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If you were paying close attention to Manchester United 3 Liverpool 2 on Sunday you may have spotted one of modern football's most curious phenomena. No, it's not the referee's ball plinth but don't worry, its time will come.
It happened once in the first half, when Paul Pogba stood over a direct free kick at the Stretford End, and again in the second when Bruno Fernandes sized up the set piece that would win his side the game.
Liverpool formed traditional walls, players bound together, goalkeeper directing them as you would a reversing lorry, crown jewels protected. They also reinforced with a man behind the barrier, like a footballing version of a long stop.
Why are top level teams taking a leaf from the village green cricket handbook when facing set pieces?
In the case of Fernandes's winning goal, James Milner seemed to be taking the knee behind his team-mates. This is undoubtedly a #classytouch, but wouldn't he had been better off on the end of the wall or on a post, making it a bit harder for Fernandes to score, as he did?
In the example from the first half, Gini Wijnaldum did his stint for a Pogba free kick:
Cowed, Pogba blasted his ball directly into the netting behind the goal which protects the valuable motivational slogans draped over the seats.
There is an obvious explanation for this ploy. Defending teams want to take away the option of low free kicks, struck beneath a jumping wall.
Liverpool and other teams seem particularly concerned about Bruno Fernandes doing this. Wijnaldum did the honours previously in last weekend's 0-0 at Anfield:
Fernandes curled his free kick marginally wide. Job done.
Fulham gave the job to Harrison Reed when Fernandes took a free kick at Craven Cottage:
Full marks to Reed for his version of the Titanic 'draw me like one of your French girls' moment. Again, clearly unnerved, perhaps because he hadn't brought his watercolours, Fernandes skied his free kick well over.
The midfielder has tried shots from free kicks this season against Liverpool, Fulham, Man City, RB Leipzig, Everton, West Brom, Istanbul Basaksehir, Crystal Palace and against Croatia in the Nations League for his country. Every time he has gone around or above the wall, whether or not someone is hiding behind it.
Fernandes hasn't tried a below the wall free kick since Norwich away on 27 June last season, which brings us to the case of the curious disappearing defender.
Norwich take their positions:
Sensing danger, the Norwich man to the right makes his move before Fernandes's attempted low shot, but where has he gone?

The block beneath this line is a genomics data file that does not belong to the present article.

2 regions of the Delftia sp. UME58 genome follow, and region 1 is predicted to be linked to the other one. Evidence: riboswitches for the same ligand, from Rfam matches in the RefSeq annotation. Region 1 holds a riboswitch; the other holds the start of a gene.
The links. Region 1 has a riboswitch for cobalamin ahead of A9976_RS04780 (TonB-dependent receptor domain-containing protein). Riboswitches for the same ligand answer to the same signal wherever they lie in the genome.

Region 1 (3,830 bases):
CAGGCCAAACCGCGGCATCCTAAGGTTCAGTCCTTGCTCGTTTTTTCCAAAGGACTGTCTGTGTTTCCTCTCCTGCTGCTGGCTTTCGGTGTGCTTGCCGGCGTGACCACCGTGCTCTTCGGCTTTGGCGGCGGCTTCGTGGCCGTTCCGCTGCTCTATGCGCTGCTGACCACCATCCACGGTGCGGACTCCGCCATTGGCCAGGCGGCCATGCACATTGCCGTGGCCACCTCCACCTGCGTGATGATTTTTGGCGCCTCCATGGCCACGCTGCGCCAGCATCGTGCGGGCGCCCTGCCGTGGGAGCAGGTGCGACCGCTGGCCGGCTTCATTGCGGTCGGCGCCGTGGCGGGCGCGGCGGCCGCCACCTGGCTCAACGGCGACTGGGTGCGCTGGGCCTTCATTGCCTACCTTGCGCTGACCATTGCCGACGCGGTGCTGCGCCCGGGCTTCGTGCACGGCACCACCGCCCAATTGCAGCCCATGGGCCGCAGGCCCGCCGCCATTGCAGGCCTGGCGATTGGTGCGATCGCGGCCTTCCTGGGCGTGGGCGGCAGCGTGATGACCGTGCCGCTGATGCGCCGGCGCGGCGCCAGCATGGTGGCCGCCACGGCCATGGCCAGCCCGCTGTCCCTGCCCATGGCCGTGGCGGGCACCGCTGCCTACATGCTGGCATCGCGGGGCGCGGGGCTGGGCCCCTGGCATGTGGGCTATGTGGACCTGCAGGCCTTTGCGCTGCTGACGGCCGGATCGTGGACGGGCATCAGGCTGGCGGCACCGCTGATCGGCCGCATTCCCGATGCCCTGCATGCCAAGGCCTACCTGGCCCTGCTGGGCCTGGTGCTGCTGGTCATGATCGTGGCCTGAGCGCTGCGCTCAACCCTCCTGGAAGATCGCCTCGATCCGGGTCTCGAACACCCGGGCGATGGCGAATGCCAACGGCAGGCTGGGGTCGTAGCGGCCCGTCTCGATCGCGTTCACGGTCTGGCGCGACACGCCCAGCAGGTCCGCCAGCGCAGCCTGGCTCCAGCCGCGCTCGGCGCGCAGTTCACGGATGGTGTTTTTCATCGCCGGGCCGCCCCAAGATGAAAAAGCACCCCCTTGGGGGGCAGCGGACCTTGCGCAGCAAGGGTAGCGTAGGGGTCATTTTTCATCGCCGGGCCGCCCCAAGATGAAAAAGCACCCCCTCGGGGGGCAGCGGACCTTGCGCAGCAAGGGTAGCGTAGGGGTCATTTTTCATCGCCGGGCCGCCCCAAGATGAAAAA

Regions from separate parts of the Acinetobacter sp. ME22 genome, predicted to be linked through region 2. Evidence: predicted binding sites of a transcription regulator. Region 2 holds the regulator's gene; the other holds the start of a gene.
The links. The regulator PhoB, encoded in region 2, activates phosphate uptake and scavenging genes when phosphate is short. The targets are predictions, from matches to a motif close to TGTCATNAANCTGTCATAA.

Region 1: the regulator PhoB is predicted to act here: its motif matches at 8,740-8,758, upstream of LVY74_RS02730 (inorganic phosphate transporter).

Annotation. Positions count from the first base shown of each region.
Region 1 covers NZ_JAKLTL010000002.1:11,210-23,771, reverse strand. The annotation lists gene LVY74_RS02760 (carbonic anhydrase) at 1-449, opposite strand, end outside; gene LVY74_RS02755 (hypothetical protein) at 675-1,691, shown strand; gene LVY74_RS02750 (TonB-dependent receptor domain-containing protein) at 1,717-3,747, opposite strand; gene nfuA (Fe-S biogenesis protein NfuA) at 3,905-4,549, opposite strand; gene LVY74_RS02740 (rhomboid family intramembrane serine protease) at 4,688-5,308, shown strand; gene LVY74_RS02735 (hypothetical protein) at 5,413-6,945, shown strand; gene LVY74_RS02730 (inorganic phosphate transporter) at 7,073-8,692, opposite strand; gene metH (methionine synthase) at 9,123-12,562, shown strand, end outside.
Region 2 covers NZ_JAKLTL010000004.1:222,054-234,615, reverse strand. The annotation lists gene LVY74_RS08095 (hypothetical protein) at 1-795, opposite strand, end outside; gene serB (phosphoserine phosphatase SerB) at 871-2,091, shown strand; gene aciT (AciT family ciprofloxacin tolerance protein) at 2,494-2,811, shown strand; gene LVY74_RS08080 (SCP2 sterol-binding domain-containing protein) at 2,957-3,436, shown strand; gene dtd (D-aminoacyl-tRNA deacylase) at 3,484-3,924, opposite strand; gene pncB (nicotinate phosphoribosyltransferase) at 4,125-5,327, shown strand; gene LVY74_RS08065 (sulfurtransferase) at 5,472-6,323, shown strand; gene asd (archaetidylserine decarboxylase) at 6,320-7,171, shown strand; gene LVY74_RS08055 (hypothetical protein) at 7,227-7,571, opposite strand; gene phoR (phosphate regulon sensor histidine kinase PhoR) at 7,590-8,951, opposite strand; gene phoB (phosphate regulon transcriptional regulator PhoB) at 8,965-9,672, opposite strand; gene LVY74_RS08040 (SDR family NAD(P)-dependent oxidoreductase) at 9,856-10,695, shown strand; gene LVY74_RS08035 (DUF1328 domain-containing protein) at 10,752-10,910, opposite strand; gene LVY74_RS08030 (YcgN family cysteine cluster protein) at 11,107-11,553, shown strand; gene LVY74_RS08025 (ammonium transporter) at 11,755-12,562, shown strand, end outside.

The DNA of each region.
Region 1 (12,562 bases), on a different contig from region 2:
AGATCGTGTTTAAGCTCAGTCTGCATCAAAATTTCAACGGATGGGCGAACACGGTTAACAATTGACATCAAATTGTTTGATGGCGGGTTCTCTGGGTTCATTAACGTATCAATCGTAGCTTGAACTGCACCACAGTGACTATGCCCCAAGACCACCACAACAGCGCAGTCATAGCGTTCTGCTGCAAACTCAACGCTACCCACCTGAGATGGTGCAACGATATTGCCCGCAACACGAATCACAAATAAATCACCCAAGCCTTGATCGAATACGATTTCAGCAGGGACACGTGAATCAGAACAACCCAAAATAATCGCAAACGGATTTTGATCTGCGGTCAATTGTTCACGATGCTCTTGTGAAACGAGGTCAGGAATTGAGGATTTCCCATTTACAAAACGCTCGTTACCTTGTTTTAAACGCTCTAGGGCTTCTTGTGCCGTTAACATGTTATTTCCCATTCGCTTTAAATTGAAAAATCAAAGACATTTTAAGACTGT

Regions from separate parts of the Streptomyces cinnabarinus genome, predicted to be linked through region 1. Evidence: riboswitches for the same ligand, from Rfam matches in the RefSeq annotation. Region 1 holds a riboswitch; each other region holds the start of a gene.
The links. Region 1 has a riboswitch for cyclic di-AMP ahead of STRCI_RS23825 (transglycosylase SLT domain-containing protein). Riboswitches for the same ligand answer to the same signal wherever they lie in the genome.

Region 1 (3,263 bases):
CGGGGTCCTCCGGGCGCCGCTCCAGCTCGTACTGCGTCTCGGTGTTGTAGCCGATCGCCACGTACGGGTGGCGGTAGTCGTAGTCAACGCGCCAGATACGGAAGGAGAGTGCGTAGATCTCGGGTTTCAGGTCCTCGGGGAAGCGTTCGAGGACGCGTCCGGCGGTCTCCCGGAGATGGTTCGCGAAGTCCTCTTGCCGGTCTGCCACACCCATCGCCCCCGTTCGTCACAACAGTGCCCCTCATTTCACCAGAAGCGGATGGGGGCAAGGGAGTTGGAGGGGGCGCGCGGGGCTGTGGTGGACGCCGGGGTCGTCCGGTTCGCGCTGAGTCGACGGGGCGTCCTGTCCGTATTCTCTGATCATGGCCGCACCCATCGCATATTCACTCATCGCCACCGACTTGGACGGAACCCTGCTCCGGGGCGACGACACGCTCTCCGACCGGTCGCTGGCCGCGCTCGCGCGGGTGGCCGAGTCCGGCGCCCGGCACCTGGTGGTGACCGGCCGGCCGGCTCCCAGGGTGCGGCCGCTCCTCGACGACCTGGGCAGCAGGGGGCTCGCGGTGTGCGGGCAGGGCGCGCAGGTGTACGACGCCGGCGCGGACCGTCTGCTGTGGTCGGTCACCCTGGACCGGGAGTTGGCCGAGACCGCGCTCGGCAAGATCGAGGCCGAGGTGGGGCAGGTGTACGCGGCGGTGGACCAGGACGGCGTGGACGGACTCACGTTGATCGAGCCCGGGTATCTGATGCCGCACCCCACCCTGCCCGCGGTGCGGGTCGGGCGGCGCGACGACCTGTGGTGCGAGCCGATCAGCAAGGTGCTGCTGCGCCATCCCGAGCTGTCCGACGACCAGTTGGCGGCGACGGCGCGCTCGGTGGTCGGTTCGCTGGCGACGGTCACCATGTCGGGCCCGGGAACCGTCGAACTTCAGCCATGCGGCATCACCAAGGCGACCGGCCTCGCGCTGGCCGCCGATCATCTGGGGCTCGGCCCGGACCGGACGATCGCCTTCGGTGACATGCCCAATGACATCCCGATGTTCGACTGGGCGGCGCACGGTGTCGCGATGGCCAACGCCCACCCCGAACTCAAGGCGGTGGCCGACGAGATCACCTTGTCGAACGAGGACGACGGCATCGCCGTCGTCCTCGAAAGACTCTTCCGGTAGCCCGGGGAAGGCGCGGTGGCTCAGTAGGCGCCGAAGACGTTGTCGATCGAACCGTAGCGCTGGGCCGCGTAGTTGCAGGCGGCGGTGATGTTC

Can you spot him? Try now:
Clearly he'd been briefed to watch out for Fernandes' trying a cheeky a free kick, clearly he'd remembered this just in time and he pulled off a nifty slide to hit the deck behind the wall. In any case, Fernandes's shot hit a jumping defender's boot.
Fernandes, it turns out, isn't all that good at these grounded free kicks. He hasn't scored from one in his career. It seems perverse that teams are so worried about their threat that they're sacrificing a marker or wall-brick to put him off.
So why do teams continue to defend him in this way? Counter-intuitively, it's because Fernandes is so good at higher free kicks. In the rock-scissor papers of set pieces, walls facing Fernandes know they have to jump to reduce his chance of getting up and over and into the net.
Putting a player on the ground is an insurance policy against a Fernandes bluff. Everyone expects him to curl or blast his free kicks, making the surprise low option a particular worry.
Sometimes he's just too good to stop. Alisson perhaps could have done better with Sunday's, but Milner's crouching role could be read as a mark of respect.
The players who have pulled off the below-wall trick several times are of the highest quality. Kevin de Bruyne, Ronaldinho and Ronaldo have all made it work and as if often the case with exciting moments in football, Lionel Messi is responsible for about half of them:
Equally, though, football loves a craze. Patrick Vieira smeared Vaporub over his shirt and most of his Arsenal team-mates followed suit. We're not far removed from the great snood invasion. We're still in the era of mouth covering to sidestep the absolute scourge of lip reading, and if you're struggling to remember a moment when a footballer got into trouble after some lip-reading you are not alone.
The lying-down wall insurance could be football's latest fad. There will be an analytics employee with very valid numbers pointing to why it makes sense, but given the rarity of the below-wall free kick goal the strategy fails the eye test. Especially in cases like Sunday, when Milner did little more than watch the ball fly in from a slightly lower angle than usual.